Institutions

Collaborating Institutions

Research at the Max Planck Institute of Quantum Optics concentrates on the interaction of light and matter under extreme conditions. One focus is the high-precision spectroscopy of hydrogen. In the course of these measurements Prof. Theodor W. Hänsch developed the frequency comb technique for which he was awarded the Nobel Prize for Physics in 2005. Other experiments aim at capturing single atoms and photons and letting them interact in a controlled way, thus paving the way towards future quantum computers. Theorists on the other hand are working on strategies to communicate quantum information in a most efficient way. They develop algorithms that allow the safe encryption of secret information. MPQ scientists also investigate the bizarre properties quantum-mechanical many-body systems can take on at extremely low temperatures (about one millionth Kelvin above zero). Finally light flashes with the incredibly short duration of several attoseconds (1 as is a billionth of a billionth of a second) are generated which make it possible, for example, to observe quantum-mechanical processes in atoms such as the 'tunnelling' of electrons or atomic transitions in real time.

Max Planck Institute of Quantum Optics

Research at the Max Planck Institute of Quantum Optics concentrates on the interaction of light and matter under extreme conditions. One focus is the high-precision spectroscopy of hydrogen. In the course of these measurements Prof. Theodor W. Hänsch developed the frequency comb technique for which he was awarded the Nobel Prize for Physics in 2005. Other experiments aim at capturing single atoms and photons and letting them interact in a controlled way, thus paving the way towards future quantum computers. Theorists on the other hand are working on strategies to communicate quantum information in a most efficient way. They develop algorithms that allow the safe encryption of secret information. MPQ scientists also investigate the bizarre properties quantum-mechanical many-body systems can take on at extremely low temperatures (about one millionth Kelvin above zero). Finally light flashes with the incredibly short duration of several attoseconds (1 as is a billionth of a billionth of a second) are generated which make it possible, for example, to observe quantum-mechanical processes in atoms such as the 'tunnelling' of electrons or atomic transitions in real time.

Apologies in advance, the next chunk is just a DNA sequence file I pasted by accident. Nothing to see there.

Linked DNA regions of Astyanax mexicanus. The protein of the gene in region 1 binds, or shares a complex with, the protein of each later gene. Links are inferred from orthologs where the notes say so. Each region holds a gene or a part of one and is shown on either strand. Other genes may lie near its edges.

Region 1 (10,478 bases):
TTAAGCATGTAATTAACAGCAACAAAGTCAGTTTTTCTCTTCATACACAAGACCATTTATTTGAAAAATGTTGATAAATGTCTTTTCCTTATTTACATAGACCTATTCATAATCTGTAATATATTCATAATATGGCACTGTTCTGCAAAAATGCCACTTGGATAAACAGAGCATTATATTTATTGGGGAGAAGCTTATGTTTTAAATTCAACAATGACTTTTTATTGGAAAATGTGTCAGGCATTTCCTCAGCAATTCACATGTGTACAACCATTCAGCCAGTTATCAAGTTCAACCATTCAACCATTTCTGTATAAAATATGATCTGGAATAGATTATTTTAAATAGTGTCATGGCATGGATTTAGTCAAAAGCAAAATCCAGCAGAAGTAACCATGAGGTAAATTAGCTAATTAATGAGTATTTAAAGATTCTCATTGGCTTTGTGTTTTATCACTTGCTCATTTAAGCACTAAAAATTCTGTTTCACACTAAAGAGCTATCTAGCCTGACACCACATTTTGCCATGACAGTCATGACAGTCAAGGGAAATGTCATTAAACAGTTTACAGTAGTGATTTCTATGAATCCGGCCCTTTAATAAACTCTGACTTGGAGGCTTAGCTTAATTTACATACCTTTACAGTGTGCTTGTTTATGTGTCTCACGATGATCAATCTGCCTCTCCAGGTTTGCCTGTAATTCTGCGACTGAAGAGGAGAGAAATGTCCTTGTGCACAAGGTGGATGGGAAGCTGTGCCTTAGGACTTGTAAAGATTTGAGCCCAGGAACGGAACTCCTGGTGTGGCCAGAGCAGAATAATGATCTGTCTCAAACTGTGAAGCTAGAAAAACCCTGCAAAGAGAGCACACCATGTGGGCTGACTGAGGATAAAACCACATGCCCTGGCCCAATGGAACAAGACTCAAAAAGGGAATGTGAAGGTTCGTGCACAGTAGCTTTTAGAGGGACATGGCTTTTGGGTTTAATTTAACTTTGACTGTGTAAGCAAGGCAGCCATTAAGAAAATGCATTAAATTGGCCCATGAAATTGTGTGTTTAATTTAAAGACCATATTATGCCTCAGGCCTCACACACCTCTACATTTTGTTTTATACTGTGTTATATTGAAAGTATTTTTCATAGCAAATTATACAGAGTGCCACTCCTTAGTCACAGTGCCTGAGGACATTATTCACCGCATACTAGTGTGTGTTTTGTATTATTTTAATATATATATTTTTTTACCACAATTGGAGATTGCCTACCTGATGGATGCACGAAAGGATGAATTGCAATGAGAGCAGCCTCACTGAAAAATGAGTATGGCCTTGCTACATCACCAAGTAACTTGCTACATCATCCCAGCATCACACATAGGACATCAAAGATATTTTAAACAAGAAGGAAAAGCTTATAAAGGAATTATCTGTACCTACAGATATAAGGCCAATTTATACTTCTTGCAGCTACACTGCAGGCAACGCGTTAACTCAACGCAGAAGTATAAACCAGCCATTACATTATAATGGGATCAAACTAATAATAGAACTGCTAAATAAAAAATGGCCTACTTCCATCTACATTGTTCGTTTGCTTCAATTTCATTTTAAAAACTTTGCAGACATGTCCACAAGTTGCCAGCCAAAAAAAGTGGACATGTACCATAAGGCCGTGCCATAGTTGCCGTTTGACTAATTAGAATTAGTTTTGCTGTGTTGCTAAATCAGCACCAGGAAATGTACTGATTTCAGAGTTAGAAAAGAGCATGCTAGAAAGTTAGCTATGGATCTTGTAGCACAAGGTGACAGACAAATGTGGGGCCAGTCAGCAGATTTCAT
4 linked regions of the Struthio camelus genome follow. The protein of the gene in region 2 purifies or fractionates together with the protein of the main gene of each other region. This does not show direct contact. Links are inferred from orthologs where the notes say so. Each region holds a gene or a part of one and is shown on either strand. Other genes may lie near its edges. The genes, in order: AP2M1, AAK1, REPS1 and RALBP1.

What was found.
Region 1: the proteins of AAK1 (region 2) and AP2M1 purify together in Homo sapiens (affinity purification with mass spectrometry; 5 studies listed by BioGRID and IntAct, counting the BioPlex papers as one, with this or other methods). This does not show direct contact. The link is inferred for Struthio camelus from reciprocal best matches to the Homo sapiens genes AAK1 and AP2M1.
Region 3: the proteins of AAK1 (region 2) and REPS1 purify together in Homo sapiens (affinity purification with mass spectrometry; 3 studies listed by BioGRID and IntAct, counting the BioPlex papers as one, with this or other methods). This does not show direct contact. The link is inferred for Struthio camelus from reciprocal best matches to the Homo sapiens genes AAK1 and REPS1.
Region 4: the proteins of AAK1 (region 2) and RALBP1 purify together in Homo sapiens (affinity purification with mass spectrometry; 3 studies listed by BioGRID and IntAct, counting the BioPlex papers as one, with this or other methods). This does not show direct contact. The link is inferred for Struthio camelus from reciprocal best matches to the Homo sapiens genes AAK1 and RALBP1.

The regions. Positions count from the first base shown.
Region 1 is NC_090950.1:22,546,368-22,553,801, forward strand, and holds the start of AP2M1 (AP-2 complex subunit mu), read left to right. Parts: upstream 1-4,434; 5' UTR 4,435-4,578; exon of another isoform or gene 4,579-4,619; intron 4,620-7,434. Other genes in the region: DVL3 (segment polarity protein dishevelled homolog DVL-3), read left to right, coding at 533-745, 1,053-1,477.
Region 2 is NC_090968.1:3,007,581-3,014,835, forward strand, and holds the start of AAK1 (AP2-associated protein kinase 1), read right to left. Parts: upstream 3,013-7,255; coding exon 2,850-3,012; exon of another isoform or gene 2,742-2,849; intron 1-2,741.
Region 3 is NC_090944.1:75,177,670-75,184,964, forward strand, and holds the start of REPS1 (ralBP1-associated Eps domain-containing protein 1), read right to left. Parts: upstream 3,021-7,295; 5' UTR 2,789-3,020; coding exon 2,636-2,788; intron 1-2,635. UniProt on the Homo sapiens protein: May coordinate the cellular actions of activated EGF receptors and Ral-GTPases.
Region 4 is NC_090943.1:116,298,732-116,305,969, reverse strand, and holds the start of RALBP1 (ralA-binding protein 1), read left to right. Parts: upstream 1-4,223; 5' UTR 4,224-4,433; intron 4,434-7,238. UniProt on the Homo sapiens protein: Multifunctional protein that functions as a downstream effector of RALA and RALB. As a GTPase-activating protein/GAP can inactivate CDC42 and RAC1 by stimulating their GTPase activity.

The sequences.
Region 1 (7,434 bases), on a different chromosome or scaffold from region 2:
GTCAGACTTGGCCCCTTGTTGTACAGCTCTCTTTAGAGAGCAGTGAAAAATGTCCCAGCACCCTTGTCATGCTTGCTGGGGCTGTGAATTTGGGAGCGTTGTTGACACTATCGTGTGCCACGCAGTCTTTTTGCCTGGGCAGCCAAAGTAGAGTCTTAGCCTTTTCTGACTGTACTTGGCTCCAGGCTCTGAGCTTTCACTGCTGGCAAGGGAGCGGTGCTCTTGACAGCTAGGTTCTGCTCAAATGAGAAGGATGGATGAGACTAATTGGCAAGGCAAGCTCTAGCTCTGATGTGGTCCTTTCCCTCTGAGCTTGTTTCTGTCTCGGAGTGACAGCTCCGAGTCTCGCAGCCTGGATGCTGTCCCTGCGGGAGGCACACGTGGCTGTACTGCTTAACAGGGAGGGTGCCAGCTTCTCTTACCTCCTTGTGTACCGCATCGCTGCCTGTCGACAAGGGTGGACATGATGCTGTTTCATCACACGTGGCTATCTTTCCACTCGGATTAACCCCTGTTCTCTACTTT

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Harvard University - Department of Physics

The Department of Physics at Harvard is large and diverse. With 10 Nobel Prize winners to its credit, the distinguished faculty of today engages in teaching and research that spans the discipline and defines its borders, and as a result Harvard is consistently one of the top-ranked physics departments in the nation.

The Department's greatest resources are the people that fill its classrooms, labs, and offices, as well as state-of-the-art facilities and an outstanding onsite Research Library. For undergraduate concentrators, graduate students, and postdoctoral researchers, Harvard features a complete range of opportunities to engage in world-class physics from theoretical to the experimental.

Research in the Department seeks to explore and explain fundamental questions that range from understanding the origin of the universe, including string theory, cosmology, and astrophysics, to understanding the visible world of colloids and the world on an ever diminishing scale, from the mesoscale to the nanoscale, condensed matter, and atomic, molecular and particle physics.
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